Other Sports

Sports briefs: April 24

NFL

Saints deny ESPN's eavesdropping accusations

The New Orleans Saints denied an anonymously sourced ESPN report Monday that alleged that general manager Mickey Loomis' booth in the Superdome was wired so he could listen to opposing coaches' radio communications during games.

ESPN could not determine whether the system was ever used. The report on Monday's Outside the Lines said Loomis would have been able to eavesdrop on opponents from 2002 to 2004. The report also said the system was disabled in 2005, when the Superdome was heavily damaged by Hurricane Katrina.

Saints spokesman Greg Bensel called the report "1,000 percent false."

"We asked ESPN to provide us evidence to support their allegations, and they refused," Bensel said. "The team and Mickey are seeking all legal recourse regarding these false allegations."

 The NFL has expanded rosters for the off-season and pre-season to 90 players.

Previously, the limit was 80, but the league's Management Council voted to increase it Monday. The first cutdown, in late August, will be to 75, with the final cut after the last of four preseason games bringing rosters to 53.

Only the 51 highest-paid players count toward the salary cap.

 Veteran safety Brian Dawkins is retiring from the NFL after 16 seasons. Dawkins posted the news on his Twitter account Monday, thanking the teams he played for, his coaches and teammates and fans. Dawkins spent his first 13 seasons with the Philadelphia Eagles and his last three with the Denver Broncos.

He suffered a serious neck injury in December that sidelined him for the stretch run and the Broncos' two playoff games.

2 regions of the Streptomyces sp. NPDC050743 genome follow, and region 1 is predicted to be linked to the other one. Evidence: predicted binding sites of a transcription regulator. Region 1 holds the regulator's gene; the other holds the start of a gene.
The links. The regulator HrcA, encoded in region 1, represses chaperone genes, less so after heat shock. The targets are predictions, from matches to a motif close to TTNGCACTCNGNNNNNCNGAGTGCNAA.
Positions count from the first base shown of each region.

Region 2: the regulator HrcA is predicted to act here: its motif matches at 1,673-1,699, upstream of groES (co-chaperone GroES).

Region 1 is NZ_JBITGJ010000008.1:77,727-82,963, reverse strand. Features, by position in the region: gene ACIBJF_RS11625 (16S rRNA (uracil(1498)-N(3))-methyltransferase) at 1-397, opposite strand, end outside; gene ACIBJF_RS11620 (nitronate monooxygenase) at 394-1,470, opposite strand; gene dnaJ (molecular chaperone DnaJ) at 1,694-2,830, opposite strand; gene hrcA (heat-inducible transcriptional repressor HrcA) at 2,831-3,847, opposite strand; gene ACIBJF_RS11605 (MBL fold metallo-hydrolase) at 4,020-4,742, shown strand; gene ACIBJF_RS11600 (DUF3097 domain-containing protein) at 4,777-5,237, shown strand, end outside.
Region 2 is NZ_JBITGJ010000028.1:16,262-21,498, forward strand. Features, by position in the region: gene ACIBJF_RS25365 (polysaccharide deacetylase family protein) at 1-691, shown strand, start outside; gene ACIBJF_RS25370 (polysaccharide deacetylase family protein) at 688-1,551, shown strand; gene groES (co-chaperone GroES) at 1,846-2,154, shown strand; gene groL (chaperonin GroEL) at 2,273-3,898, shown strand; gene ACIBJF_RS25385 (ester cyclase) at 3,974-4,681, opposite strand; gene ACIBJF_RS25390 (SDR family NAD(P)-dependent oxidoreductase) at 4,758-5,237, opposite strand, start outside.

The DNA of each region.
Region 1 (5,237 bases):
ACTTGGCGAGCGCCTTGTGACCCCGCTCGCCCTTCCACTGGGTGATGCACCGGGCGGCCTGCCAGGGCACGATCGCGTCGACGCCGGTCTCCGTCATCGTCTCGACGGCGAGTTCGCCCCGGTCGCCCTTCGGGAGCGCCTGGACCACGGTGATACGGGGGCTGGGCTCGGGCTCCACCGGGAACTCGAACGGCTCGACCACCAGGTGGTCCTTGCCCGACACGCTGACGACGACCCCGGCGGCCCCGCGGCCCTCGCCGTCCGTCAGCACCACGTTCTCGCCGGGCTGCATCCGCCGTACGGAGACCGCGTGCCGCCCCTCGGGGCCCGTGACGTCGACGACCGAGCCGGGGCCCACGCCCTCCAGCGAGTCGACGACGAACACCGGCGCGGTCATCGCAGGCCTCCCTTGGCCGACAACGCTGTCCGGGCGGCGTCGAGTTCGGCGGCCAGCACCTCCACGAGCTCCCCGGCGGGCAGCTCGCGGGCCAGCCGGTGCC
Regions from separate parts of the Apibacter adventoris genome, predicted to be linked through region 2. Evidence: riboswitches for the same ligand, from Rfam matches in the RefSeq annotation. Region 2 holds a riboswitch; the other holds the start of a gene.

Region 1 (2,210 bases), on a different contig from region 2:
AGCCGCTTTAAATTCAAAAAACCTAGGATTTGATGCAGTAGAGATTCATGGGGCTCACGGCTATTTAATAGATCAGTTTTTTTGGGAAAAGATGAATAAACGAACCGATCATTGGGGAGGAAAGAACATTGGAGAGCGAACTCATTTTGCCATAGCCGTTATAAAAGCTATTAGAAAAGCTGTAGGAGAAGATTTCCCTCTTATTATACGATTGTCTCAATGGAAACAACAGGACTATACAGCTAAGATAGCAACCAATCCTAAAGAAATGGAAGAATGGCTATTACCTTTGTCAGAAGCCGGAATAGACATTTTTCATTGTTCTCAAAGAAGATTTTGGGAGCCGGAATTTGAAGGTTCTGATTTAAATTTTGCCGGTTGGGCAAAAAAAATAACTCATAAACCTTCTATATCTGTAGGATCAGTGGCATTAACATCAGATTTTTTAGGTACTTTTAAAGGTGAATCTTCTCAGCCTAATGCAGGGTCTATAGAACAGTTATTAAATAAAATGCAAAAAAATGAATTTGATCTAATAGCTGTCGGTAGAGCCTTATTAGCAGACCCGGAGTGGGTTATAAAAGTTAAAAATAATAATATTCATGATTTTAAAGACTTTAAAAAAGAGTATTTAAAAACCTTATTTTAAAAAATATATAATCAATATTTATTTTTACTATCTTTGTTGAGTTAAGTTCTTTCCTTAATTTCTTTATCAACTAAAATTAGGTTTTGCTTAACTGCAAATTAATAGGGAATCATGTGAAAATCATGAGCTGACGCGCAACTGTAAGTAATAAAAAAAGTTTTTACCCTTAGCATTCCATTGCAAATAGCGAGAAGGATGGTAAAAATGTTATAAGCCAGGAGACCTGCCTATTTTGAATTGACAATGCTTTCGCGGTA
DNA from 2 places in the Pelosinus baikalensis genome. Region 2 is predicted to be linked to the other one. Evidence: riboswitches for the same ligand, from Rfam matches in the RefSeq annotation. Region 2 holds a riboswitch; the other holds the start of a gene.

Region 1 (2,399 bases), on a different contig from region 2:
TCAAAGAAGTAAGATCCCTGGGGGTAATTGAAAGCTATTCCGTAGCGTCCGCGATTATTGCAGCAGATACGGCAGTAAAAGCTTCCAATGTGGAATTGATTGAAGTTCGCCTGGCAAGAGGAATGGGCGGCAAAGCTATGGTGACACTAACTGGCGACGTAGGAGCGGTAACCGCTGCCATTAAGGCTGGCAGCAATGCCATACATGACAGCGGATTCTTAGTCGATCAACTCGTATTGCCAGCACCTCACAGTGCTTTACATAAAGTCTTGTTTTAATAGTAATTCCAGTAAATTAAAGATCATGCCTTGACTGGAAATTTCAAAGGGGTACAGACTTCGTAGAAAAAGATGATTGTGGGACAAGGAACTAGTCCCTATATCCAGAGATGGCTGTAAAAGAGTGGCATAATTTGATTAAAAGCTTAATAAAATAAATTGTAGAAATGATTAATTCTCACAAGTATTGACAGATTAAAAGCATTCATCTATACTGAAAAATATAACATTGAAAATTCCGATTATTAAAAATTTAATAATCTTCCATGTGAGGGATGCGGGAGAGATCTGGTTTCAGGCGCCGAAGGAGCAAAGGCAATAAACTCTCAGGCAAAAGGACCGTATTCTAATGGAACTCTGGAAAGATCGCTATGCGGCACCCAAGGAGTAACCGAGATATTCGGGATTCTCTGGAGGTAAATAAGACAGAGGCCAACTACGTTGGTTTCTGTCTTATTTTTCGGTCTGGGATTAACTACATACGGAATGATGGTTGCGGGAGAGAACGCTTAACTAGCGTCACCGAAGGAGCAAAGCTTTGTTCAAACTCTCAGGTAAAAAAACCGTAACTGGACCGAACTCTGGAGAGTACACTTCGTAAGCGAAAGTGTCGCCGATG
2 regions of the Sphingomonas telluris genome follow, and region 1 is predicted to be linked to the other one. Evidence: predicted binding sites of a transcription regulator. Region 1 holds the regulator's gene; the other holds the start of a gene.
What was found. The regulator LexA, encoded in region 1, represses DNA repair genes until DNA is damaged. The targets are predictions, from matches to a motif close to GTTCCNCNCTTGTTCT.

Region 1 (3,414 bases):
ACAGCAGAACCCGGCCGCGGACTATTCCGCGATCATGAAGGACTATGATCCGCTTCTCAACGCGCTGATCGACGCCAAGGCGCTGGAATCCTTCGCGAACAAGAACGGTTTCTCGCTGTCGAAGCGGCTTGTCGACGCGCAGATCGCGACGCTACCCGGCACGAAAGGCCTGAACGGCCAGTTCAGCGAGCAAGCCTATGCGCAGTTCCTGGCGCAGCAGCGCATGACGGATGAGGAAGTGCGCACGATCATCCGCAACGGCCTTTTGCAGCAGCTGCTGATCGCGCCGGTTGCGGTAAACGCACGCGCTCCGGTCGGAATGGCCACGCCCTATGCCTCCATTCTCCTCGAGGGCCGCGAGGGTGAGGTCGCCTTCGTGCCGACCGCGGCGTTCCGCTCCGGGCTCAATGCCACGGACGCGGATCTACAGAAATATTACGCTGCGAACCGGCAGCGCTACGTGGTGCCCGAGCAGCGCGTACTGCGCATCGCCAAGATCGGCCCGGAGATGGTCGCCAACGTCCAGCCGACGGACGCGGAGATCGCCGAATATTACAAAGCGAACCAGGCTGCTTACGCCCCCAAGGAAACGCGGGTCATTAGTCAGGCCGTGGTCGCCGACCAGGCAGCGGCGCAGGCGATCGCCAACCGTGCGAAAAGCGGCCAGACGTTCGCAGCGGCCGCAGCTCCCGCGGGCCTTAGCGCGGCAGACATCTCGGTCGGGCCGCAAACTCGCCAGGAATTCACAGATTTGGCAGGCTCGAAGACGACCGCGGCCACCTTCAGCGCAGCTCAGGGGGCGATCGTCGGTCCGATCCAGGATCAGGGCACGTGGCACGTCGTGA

 The Green Bay Packers released veteran left tackle Chad Clifton on Monday, saying goodbye to a player who anchored their pass protection for more than a decade.

Clifton has been the Packers' primary left tackle since 2000, starting 160 games over 12 seasons

 Dallas Cowboys outside linebacker Anthony Spencer has signed the contract tender that goes with the franchise tag. Spencer is guaranteed to make about $8.8 million next season under the one-year deal announced Monday. Spencer had 66 tackles with six sacks and four recovered fumbles last season.

College basketball

UConn defections continue

Connecticut has confirmed that basketball players Michael Bradley and Roscoe Smith have both been granted releases from their scholarships, a move that will allow them to transfer.

The pair would become the fourth and fifth underclassmen to leave the program since the NCAA turned down a waiver request that would have allowed UConn to play in the 2013 NCAA tournament despite failing to meet academic qualifications.

Smith, a 6-foot-8 forward, averaged just over four points and three rebounds in 33 games during his sophomore season. Bradley, a 6-10 redshirt freshman, was injured in the preseason and didn't play.

 Virginia Tech has fired men's basketball coach Seth Greenberg.

Athletic director Jim Weaver made the announcement Monday, saying, "We need to go in another direction."

Greenberg spent nine seasons in Blacksburg, guiding the Hokies to a 170-123 record. They were 16-17 last season and missed postseason play for the first time in six seasons. Greenberg had four years left on his contract

Olympics

Women's basketball team finalized

Asjha Jones was added to the U.S. women's Olympic basketball team Monday as the final player, making half the roster former UConn Huskies.